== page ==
Like the rest of the country, I grieve for the families and community of the nine people killed in Charleston, even though I do not know them. I am horrified by the violence and repelled by the hate. But I am not shocked or surprised. And that lack of shock or surprise also makes me grieve.
I have been struggling with how to talk to my kids about the news. A friend of mine who spent years working for peace in South Sudan, has put out a call to her American friends who are parents to talk frankly with their kids about racism. In her words:
“The reality is that we talk to our kids all the time about uncomfortable topics. We do this all the time. It’s called parenting. But for some reason, race is a very uncomfortable topic for most of my white friends and many are unwilling to talk to their children openly and honestly about race.”
As a white parent myself, I realize that most of the conversations about race I have had with my kids have fallen into the “diversity is good” category. The “everyone is different, but we all have unique talents to contribute to the world” conversation. Or the geek version: “Race is a social construct, what we construct as racial differences are a tiny percentage of genetic variation in the human population.”
Race is a social construct. Racism and racial inequality are the social reality we all live within.
Talking about racism can be uncomfortable. But yeah, those uncomfortable conversations are called parenting. Or teaching.
As Maurice Sendak often pointed out, childhood is difficult and full of danger. Children know that terrible things exist in the world. We need to let kids know we are willing to talk.
"The children know. They have always known. But we choose to think otherwise: it hurts to know the children know. If we obfuscate, they will not see. Thus we conspire to keep them from knowing and seeing. And if we insist, then the children, to please us, will make believe they do not know, they do not see. They are remarkable–patient, loving, and all-forgiving. It is a sad comedy: the children knowing and pretending they don’t know to protect us from knowing they know."
— Maurice Sendak
To get those conversations started, here is a list of amazing picture books that go beyond surface discussions of diversity to explore racism and discrimination head-on. Explore them with your kids. Use them to spark conversations.
New Shoes by Susan Meyer (illustrated by Eric Velasquez)
Ella Mae needs new shoes but is forbidden to try them on in the store. Humiliated by the shoe shop owner, she and cousin Charlotte collect old shoes, refurbish them, and open their own shoe store where everyone is welcome to try on the shoes. The emotional impact of Eric Velasquesz’s incredible illustrations pairs with the spare, but gut-wrenching text.
The Other Side by Jacqueline Woodson (illustrated by E.B. Lewis)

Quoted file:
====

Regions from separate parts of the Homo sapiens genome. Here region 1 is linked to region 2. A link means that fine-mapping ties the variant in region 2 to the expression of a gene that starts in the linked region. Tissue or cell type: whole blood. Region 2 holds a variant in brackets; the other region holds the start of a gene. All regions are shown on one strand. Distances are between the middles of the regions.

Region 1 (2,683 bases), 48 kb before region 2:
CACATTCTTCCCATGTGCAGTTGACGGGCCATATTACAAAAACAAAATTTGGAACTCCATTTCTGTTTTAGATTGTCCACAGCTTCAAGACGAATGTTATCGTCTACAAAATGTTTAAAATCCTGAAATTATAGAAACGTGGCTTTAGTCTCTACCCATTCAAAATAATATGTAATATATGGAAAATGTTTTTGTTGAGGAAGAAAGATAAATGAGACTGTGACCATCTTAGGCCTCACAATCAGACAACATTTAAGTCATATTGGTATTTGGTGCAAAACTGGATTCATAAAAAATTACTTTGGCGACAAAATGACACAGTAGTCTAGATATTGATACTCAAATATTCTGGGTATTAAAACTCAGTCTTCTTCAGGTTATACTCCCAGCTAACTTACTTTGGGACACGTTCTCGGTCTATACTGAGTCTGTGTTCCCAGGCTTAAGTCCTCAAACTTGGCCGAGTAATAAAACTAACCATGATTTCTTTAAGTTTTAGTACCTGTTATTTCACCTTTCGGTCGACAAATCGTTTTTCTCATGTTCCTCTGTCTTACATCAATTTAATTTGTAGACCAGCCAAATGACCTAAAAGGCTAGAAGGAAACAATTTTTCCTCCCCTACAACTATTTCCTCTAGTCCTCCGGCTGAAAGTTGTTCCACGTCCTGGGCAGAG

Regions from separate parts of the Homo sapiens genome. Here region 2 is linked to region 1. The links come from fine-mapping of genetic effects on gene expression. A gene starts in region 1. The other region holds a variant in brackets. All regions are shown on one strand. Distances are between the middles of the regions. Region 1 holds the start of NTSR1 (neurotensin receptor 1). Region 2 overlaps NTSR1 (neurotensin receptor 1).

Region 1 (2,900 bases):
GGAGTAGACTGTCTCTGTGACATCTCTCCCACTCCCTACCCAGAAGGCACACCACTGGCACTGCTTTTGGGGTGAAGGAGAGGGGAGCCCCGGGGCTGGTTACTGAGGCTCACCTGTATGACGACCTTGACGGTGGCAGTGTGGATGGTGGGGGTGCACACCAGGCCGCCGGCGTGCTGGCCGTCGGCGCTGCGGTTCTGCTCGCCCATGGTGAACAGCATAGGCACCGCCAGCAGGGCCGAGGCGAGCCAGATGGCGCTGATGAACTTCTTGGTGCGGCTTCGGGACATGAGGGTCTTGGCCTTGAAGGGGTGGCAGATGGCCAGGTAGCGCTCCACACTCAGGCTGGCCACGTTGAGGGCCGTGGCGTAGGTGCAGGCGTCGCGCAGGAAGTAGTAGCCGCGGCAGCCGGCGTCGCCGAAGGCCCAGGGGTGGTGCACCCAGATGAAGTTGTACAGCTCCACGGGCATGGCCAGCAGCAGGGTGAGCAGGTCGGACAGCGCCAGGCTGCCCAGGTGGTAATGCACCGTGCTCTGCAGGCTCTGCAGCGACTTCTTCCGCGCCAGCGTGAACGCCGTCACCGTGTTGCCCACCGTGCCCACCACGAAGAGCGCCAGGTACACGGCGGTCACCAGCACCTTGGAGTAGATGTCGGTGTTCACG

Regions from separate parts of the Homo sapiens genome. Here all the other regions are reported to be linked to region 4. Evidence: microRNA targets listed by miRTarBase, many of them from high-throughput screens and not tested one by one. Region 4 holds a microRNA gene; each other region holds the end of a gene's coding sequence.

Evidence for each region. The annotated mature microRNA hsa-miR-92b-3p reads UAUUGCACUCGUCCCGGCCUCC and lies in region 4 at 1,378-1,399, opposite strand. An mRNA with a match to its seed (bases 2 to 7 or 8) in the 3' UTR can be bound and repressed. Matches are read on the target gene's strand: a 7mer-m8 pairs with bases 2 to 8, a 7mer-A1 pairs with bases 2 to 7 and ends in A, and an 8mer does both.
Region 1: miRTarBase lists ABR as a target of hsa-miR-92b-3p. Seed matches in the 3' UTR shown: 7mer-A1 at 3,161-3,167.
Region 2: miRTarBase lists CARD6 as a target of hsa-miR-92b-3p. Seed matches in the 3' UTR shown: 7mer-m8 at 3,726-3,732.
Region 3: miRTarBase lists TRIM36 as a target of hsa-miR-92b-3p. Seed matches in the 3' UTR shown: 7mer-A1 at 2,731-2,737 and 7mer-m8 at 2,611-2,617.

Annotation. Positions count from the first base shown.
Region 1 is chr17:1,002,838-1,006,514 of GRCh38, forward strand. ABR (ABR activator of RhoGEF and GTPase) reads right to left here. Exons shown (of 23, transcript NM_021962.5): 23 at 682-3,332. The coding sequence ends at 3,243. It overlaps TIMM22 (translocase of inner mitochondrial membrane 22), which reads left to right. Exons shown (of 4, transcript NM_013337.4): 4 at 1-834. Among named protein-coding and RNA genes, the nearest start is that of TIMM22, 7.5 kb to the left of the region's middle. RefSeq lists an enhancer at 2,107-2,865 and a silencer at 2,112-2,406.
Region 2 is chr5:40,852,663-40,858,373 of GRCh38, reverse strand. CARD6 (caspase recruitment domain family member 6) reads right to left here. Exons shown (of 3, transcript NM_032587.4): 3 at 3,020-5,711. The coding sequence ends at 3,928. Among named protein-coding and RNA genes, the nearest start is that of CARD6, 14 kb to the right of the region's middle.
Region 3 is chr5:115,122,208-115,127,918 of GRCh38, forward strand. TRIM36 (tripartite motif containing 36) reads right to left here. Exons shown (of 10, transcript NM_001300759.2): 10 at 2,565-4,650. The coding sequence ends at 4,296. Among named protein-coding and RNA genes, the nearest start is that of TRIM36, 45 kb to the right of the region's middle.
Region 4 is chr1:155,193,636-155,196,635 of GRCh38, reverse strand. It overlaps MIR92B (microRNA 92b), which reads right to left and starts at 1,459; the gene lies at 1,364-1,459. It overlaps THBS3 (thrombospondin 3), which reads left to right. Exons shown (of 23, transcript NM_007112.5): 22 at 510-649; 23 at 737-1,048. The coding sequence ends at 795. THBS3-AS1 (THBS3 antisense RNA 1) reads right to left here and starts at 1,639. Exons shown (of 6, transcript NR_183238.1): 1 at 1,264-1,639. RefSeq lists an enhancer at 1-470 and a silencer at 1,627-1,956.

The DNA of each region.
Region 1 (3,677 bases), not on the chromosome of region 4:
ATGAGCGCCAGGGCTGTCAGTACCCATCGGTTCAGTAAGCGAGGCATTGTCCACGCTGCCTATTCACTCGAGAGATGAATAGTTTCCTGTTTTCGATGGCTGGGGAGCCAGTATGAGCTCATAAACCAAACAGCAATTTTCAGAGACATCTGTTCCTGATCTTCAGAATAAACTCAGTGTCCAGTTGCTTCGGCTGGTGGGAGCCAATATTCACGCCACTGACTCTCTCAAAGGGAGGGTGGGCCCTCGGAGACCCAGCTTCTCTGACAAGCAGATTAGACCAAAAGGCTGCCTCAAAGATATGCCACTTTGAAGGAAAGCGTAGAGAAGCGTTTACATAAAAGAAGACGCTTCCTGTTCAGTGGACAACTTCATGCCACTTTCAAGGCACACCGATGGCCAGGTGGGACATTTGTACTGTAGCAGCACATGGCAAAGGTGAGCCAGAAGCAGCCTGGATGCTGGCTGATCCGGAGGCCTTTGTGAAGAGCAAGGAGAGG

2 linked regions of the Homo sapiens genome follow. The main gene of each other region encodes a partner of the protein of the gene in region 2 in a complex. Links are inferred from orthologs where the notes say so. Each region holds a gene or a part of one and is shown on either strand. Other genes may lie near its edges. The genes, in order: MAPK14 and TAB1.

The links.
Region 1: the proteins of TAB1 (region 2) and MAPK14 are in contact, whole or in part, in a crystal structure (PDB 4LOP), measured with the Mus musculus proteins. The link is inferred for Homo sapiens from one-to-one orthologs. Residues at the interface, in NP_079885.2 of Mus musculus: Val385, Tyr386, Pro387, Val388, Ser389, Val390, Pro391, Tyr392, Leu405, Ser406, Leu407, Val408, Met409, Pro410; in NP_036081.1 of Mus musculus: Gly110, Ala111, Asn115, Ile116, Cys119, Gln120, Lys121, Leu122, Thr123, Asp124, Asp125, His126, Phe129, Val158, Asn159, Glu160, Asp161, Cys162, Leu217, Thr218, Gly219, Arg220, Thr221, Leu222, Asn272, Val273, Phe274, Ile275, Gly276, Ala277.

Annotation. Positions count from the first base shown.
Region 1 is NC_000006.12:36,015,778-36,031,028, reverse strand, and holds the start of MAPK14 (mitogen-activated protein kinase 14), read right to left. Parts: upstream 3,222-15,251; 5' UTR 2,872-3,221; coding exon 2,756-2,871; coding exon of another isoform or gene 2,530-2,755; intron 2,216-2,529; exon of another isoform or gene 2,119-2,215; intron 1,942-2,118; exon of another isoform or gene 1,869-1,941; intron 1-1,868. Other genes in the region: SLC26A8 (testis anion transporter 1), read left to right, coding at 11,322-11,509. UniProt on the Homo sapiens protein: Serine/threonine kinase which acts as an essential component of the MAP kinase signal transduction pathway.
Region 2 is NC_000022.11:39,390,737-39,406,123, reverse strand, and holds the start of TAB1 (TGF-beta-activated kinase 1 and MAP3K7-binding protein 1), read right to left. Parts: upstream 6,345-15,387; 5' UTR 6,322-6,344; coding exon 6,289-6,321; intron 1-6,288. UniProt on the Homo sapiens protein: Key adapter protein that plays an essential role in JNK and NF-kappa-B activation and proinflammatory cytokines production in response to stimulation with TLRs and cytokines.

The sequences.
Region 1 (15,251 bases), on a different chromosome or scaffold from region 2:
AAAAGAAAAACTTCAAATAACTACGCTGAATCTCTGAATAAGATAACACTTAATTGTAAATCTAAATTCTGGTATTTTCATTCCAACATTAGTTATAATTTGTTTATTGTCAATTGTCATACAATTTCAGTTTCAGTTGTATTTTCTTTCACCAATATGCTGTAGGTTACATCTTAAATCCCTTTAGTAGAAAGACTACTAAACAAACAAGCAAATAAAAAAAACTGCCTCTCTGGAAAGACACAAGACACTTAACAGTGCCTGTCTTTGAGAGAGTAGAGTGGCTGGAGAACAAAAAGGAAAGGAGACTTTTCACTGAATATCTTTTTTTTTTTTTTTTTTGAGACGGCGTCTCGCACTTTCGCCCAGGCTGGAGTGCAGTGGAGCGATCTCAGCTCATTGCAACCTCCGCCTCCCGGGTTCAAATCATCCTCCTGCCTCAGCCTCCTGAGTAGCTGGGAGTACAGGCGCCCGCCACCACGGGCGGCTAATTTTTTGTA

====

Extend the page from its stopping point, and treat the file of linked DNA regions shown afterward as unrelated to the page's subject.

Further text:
Two girls whose lives are divided by a fence that separates the black side of town from the white side strike up a friendship. The award-winning author and illustrator team pair perfectly in this lyrical story of kids circumventing adult rules of segregation. Segregation is a backdrop to the unfolding friendship, presented as “that’s the way things are.”
Freedom Summer by Deborah Wiles (illustrated by Jerome Lagarrique)
“I didn’t want to swim in this old pool anyway.”
John Henry’s eyes fill up with angry tears. “I did,” he says.
John Henry and Joe are best friends, across racial lines in the Jim Crow South. When their town is forced to integrate, the boys are excited to swim together in the public pool. Unfortunately, rather than opening the pool to all, town leaders have it filled in and paved over.
You may have noticed that the above books are all historical. There are many more picture books about racism in the past than in a contemporary setting. Here are two discussion-sparking fiction books about discrimination that can be read as occurring in the imaginary present moment:
Amazing Grace by Mary Hoffman (illustrated by Caroline Binch)
Grace wants to be Peter Pan in the school play, but her classmates tell her she can’t play Peter because she is a girl and she is black. After her grandmother takes her to see a family friend perform as prima ballerina in Romeo and Juliet, Grace realizes she can play any role she puts her time, effort, and passion into learning. The actions of Grace’s classmates ring true for a contemporary audience, although the book is now old enough to be considered a classic.
Something Else by Kathryn Cave (illustrated by Chris Riddell)
Something Else is excluded by his classmates for being different, told he can not play with them or sit with them at lunch. When another creature shows up at his door, Something Else in turn excludes her. He then realizes that he has hurt someone the way he was hurt, and sets out to repair the relationship. The creatures in this book are imaginary beings, which allows the reader to fill in any possible reason for Something Else’s exclusion.
As Good as Anybody by Richard Michelson (illustrated by Raul Colon)
This book is a double biography of Abraham Joshua Heschel and Martin Luther King, Jr, which concludes with images of their march from Selma to Montgomery. The book paints parallel stories of the anti-Semitism that Herschel experienced growing up in Nazi Germany, and the racism King encounters in his American childhood.
When Marian Sang: The True Recital of Marian Anderson by Pam Munoz Ryan (illustrated by Brian Selznick)
The biography of Marian Anderson, whose life spanned a near-century of social change. Marian never gives up her commitment to her art, despite discrimination that dives her to leave America for Europe. The book concludes with a wordless spread of famous concert at the Lincoln Memorial in 1939. I cry every time I read it. Every. Time.